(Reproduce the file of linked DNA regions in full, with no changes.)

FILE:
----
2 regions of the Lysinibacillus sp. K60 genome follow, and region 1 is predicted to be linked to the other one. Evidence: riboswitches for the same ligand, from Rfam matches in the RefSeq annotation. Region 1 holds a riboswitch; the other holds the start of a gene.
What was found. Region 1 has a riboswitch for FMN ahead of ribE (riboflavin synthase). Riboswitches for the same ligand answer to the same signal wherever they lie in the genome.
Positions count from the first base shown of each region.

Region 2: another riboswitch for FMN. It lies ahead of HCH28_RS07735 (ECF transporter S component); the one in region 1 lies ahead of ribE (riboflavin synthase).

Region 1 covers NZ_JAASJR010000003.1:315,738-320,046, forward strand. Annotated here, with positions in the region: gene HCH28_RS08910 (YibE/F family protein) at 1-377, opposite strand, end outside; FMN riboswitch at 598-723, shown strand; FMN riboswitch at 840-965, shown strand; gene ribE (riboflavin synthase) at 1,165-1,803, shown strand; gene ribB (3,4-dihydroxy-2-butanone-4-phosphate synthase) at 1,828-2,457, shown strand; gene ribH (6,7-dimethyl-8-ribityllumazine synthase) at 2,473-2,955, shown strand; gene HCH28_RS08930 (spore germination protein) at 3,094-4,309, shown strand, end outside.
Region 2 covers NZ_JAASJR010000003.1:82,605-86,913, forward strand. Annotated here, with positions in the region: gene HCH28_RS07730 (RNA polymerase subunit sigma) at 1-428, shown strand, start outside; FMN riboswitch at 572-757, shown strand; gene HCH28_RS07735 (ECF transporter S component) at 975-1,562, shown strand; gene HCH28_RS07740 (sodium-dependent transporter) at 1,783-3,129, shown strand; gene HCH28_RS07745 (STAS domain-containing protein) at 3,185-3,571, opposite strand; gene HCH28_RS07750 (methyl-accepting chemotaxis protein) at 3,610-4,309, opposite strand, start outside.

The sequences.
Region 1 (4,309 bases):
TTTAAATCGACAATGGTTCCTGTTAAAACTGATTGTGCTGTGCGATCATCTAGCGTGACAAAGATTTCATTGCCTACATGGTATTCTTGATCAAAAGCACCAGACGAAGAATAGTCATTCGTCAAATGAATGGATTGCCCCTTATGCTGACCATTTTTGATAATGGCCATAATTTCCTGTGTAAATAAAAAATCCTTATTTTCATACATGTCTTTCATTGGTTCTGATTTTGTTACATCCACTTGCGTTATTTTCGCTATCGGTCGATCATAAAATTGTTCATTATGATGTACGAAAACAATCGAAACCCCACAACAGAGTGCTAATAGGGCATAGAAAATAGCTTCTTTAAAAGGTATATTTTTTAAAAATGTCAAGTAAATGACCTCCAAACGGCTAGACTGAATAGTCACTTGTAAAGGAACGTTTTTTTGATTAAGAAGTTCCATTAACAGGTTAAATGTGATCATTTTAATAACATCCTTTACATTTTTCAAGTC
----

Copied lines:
2 regions of the Lysinibacillus sp. K60 genome follow, and region 1 is predicted to be linked to the other one. Evidence: riboswitches for the same ligand, from Rfam matches in the RefSeq annotation. Region 1 holds a riboswitch; the other holds the start of a gene.
What was found. Region 1 has a riboswitch for FMN ahead of ribE (riboflavin synthase). Riboswitches for the same ligand answer to the same signal wherever they lie in the genome.
Positions count from the first base shown of each region.

Region 2: another riboswitch for FMN. It lies ahead of HCH28_RS07735 (ECF transporter S component); the one in region 1 lies ahead of ribE (riboflavin synthase).

Region 1 covers NZ_JAASJR010000003.1:315,738-320,046, forward strand. Annotated here, with positions in the region: gene HCH28_RS08910 (YibE/F family protein) at 1-377, opposite strand, end outside; FMN riboswitch at 598-723, shown strand; FMN riboswitch at 840-965, shown strand; gene ribE (riboflavin synthase) at 1,165-1,803, shown strand; gene ribB (3,4-dihydroxy-2-butanone-4-phosphate synthase) at 1,828-2,457, shown strand; gene ribH (6,7-dimethyl-8-ribityllumazine synthase) at 2,473-2,955, shown strand; gene HCH28_RS08930 (spore germination protein) at 3,094-4,309, shown strand, end outside.
Region 2 covers NZ_JAASJR010000003.1:82,605-86,913, forward strand. Annotated here, with positions in the region: gene HCH28_RS07730 (RNA polymerase subunit sigma) at 1-428, shown strand, start outside; FMN riboswitch at 572-757, shown strand; gene HCH28_RS07735 (ECF transporter S component) at 975-1,562, shown strand; gene HCH28_RS07740 (sodium-dependent transporter) at 1,783-3,129, shown strand; gene HCH28_RS07745 (STAS domain-containing protein) at 3,185-3,571, opposite strand; gene HCH28_RS07750 (methyl-accepting chemotaxis protein) at 3,610-4,309, opposite strand, start outside.

The sequences.
Region 1 (4,309 bases):
TTTAAATCGACAATGGTTCCTGTTAAAACTGATTGTGCTGTGCGATCATCTAGCGTGACAAAGATTTCATTGCCTACATGGTATTCTTGATCAAAAGCACCAGACGAAGAATAGTCATTCGTCAAATGAATGGATTGCCCCTTATGCTGACCATTTTTGATAATGGCCATAATTTCCTGTGTAAATAAAAAATCCTTATTTTCATACATGTCTTTCATTGGTTCTGATTTTGTTACATCCACTTGCGTTATTTTCGCTATCGGTCGATCATAAAATTGTTCATTATGATGTACGAAAACAATCGAAACCCCACAACAGAGTGCTAATAGGGCATAGAAAATAGCTTCTTTAAAAGGTATATTTTTTAAAAATGTCAAGTAAATGACCTCCAAACGGCTAGACTGAATAGTCACTTGTAAAGGAACGTTTTTTTGATTAAGAAGTTCCATTAACAGGTTAAATGTGATCATTTTAATAACATCCTTTACATTTTTCAAGTC